Place an alignment stick down facing away from you and position your ball 2 inches in front of the rod. The stick should be further forward in your stance for tee shots than for strikes off the fairway or rough.
The aim is for your low point of the swing to occur once the clubhead passes the stick. If your clubhead hits the rod, either your clubhead is off plane, or the ball is too far forward in your stance. Take a few practice swings and make sure that you get your club on plane to strike the ball cleanly.
8. Shot Shaping
This is a favorite of mine. You can use your alignment sticks to work on your shot shape. It helps beginners hit straighter shots, and superior golfers induce healthier draws and fades.
High handicappers looking to hit straighter shots can set up the two rods 13 feet in front of you and 3 feet apart. Hit ten shots and try launching the ball between the poles consistently to develop consistently straight ball flight.
Those players who are after a draw or fade can set up one alignment stick 13 feet in front of you. If you wish to practice a draw, your goal is to start the ball to the right of the rod and shape it back towards your target line. Conversely, start the ball left of the rod if you intend to fade it back towards your target.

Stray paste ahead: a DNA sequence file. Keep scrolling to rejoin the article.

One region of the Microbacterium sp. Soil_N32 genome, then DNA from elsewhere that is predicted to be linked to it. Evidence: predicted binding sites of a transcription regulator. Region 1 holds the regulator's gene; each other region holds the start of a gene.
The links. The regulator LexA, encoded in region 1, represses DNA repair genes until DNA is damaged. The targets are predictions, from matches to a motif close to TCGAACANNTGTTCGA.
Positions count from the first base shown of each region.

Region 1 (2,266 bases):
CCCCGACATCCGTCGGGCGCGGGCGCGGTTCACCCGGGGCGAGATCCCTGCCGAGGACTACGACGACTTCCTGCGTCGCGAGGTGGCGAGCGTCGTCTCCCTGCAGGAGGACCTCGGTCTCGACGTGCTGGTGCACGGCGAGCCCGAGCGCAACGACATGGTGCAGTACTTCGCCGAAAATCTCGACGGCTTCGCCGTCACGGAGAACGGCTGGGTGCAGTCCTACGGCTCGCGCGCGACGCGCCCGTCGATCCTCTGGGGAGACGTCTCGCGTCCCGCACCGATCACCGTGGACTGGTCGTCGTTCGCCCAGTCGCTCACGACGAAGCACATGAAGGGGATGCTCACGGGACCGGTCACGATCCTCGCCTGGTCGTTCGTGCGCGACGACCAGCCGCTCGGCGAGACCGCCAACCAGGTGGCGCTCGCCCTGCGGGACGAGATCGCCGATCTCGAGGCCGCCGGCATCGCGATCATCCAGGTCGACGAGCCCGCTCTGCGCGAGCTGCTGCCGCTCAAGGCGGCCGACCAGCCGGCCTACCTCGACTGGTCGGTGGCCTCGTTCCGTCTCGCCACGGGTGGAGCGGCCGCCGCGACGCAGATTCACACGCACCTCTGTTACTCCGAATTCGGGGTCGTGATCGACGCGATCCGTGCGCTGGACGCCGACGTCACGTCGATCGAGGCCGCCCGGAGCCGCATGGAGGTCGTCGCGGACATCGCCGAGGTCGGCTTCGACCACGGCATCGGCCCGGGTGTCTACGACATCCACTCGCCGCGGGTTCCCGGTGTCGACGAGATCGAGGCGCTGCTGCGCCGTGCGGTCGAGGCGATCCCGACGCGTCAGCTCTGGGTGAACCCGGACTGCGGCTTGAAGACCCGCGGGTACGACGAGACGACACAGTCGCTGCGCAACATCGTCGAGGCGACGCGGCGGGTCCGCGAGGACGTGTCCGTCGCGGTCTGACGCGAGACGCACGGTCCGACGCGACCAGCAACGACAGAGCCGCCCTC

Once you achieve 6 out of 10 shots in your target direction, switch to practicing other shapes. The ability to shape the ball helps you escape trouble on the golf course and boosts your scrambling percentage.
9. Train Tracks Drill
The Train Tracks drill is another popular exercise that helps you keep your clubhead on the path. Simply place 2 alignment sticks down facing your target, 18 inches apart, creating a lane.
Next, set your ball down 2 inches in front of the back rod and position your clubface behind the ball.
Your mission is to keep your clubhead in the lane on your takeaway and follow through. Employing this formula encourages you to maintain a neutral path and a squared-up clubface. This combination helps you deliver straighter shots for superior accuracy.
Besides your long game, the train tracks drill can be implemented in your putting training. If your putter head is moving all over the place during your stroke, the lanes can help you improve your control and consistency.
10. Weight Transition
The final golf alignment stick drill to focus on has to do with weight transition. Even if your alignment, ball striking, and swing plane are on point, you could ruin your shot due to lack of rotation.
Place an alignment rod into the ground less than an inch alongside your lead hip. Once you strike the ball and clear your hips, your weight should rest on your lead leg. The aim for you is to generate optimal hip turn during your shots so that your lead hip brushes the rod on your follow-through.
If your hip does not touch the alignment stick, you did not sufficiently rotate them. That could lead to a loss of distance and accuracy.
Similarly, when your hips touch the rod before you’ve struck the ball, you cleared them too early. As a result, you could hook your shot.
We have an entire guide dedicated to optimizing hip turn in your golf swing. I suggest familiarizing yourself with the concept before taking on this drill.